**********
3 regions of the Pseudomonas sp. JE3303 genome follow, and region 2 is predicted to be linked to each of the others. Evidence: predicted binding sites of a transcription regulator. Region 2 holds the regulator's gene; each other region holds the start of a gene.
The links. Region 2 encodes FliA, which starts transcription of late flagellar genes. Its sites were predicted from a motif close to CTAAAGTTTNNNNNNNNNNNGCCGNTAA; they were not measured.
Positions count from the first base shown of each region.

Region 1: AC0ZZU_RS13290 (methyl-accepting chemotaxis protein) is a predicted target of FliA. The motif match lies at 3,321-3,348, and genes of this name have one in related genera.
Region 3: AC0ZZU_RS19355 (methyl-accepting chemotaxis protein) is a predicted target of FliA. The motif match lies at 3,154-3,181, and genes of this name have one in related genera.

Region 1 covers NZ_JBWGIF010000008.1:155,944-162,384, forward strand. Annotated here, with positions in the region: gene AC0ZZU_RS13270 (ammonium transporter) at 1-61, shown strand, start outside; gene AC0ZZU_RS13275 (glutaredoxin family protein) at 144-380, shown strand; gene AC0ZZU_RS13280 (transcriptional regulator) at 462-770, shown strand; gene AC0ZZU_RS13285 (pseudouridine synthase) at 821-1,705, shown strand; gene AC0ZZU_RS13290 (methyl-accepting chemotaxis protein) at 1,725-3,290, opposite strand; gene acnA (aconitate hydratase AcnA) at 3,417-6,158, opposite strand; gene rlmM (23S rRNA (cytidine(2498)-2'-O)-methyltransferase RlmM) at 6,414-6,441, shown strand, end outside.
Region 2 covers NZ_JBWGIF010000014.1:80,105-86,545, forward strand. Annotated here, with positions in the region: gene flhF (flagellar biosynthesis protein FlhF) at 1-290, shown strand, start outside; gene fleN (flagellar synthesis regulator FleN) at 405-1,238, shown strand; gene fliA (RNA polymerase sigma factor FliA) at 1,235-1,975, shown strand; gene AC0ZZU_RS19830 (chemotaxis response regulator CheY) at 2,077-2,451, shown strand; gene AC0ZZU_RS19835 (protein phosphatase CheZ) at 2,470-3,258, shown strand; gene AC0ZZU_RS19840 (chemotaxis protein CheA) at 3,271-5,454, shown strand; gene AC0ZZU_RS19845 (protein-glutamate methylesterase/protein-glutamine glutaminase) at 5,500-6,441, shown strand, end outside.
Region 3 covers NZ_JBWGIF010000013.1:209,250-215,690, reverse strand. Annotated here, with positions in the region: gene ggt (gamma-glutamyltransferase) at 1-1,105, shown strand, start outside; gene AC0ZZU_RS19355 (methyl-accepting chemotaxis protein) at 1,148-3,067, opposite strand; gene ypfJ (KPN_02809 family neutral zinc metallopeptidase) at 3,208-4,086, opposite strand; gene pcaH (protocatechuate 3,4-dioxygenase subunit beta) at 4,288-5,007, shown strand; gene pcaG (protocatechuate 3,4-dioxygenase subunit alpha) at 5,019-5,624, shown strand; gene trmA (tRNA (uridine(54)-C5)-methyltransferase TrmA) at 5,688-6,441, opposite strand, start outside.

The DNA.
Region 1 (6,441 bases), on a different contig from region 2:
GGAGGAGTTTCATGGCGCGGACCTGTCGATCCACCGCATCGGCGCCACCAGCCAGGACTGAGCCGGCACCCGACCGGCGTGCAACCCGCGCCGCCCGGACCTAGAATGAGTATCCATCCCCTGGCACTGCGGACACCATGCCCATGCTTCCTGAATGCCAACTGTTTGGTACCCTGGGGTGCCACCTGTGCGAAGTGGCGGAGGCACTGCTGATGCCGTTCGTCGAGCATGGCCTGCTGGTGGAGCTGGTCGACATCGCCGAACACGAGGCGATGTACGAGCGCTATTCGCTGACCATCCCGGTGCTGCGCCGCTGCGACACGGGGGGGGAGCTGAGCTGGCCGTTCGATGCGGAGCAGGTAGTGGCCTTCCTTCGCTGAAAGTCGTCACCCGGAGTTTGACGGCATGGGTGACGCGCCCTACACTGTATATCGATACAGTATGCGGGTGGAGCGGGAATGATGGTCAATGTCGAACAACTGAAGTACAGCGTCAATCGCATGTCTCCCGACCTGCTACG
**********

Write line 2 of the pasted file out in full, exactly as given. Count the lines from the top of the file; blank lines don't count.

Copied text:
The links. Region 2 encodes FliA, which starts transcription of late flagellar genes. Its sites were predicted from a motif close to CTAAAGTTTNNNNNNNNNNNGCCGNTAA; they were not measured.